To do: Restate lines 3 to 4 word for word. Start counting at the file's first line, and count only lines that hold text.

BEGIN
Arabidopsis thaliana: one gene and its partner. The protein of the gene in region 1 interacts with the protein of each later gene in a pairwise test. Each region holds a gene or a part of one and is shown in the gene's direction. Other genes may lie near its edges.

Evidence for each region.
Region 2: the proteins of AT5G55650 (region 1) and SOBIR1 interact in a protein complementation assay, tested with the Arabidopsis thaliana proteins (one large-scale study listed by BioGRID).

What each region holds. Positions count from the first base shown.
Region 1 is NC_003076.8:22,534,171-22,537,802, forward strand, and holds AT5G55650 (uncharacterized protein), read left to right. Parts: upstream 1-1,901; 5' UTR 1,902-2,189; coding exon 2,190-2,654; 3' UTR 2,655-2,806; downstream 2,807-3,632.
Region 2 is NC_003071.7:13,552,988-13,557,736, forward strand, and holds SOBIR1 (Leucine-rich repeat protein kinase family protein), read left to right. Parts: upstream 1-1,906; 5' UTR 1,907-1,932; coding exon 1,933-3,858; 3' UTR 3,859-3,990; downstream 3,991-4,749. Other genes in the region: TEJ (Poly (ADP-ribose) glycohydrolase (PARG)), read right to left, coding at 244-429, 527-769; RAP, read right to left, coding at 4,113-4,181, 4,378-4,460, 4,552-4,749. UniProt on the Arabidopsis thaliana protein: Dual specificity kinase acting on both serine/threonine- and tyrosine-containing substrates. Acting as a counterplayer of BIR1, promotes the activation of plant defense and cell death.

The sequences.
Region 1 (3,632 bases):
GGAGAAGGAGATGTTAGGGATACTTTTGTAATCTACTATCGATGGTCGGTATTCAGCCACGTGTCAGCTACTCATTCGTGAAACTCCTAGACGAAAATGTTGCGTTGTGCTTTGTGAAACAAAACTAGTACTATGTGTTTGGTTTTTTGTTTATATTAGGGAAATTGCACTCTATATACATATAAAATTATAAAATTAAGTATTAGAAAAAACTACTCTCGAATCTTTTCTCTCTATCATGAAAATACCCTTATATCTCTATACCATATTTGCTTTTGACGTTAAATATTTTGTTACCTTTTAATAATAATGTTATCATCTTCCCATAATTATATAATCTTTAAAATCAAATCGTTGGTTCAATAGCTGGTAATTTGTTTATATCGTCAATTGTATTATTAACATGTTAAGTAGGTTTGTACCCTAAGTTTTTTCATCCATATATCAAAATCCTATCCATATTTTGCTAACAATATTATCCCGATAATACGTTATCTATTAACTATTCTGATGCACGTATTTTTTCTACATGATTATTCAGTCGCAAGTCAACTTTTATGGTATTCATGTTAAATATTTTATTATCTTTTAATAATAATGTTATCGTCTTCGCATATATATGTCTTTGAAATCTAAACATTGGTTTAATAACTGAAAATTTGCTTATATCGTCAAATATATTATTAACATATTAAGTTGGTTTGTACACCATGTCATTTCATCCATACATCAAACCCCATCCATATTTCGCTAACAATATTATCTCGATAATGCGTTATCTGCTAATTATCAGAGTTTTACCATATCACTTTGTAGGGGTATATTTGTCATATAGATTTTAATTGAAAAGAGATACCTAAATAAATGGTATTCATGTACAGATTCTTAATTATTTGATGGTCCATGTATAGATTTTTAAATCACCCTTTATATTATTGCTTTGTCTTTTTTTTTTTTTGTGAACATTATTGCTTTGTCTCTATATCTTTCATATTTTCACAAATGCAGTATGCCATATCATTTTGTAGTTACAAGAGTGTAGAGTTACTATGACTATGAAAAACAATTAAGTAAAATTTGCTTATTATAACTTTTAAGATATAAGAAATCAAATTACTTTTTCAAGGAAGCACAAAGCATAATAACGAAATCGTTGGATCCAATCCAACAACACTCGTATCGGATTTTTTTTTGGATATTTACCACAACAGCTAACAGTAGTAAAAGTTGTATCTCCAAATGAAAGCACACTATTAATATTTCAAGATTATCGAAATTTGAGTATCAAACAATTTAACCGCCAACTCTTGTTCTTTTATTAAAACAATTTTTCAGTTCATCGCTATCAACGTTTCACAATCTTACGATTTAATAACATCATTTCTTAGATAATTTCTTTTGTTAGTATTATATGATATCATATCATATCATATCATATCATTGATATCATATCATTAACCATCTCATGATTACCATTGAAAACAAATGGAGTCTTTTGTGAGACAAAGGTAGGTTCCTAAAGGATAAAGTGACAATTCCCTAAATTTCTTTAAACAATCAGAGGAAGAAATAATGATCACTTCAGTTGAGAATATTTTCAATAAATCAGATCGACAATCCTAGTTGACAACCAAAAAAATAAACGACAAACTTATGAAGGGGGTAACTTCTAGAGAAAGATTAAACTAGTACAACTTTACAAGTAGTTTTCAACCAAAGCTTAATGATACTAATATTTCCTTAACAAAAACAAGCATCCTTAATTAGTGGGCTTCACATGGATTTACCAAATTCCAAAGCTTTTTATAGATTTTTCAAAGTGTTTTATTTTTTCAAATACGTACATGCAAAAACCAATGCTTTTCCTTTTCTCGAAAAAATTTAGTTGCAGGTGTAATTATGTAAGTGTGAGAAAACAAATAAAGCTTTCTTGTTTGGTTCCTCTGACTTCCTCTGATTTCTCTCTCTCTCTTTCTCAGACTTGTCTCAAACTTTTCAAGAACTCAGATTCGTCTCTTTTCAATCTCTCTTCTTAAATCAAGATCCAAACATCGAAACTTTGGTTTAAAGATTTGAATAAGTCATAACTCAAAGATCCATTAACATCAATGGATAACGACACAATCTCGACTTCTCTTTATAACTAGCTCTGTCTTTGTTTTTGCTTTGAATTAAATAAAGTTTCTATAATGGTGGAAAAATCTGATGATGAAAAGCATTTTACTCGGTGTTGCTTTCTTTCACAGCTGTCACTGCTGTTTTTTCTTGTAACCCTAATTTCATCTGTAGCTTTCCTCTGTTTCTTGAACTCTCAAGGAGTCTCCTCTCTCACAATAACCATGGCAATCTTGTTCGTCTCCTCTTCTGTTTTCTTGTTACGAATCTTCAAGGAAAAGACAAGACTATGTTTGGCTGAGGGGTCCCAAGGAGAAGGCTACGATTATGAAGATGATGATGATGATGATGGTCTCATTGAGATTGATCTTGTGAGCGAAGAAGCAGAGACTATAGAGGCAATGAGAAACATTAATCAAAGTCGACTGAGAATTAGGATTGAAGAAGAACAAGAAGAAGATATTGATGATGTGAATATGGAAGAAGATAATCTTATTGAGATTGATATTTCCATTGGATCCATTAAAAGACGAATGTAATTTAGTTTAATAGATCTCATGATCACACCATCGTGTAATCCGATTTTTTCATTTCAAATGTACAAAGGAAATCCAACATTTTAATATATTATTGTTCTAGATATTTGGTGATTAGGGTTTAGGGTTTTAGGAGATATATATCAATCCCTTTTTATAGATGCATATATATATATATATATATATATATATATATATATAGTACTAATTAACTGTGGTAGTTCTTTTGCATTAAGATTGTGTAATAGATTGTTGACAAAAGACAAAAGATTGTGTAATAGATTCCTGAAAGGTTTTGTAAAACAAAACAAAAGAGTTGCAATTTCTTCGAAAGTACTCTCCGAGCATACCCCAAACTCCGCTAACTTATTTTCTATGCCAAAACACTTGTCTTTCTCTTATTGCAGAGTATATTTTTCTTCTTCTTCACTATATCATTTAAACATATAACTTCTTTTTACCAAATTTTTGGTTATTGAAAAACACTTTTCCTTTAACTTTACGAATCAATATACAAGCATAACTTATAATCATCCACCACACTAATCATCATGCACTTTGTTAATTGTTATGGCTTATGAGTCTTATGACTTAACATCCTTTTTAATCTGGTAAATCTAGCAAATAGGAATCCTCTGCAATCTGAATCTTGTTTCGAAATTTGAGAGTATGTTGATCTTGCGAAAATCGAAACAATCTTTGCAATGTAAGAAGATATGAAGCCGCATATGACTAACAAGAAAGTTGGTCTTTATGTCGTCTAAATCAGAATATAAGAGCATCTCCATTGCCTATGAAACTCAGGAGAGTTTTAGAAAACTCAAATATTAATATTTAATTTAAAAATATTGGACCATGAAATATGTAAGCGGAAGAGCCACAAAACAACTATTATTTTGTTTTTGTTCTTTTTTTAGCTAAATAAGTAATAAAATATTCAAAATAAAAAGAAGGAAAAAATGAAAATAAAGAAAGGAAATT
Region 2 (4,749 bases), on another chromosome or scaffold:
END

Region 2: the proteins of AT5G55650 (region 1) and SOBIR1 interact in a protein complementation assay, tested with the Arabidopsis thaliana proteins (one large-scale study listed by BioGRID).

What each region holds. Positions count from the first base shown.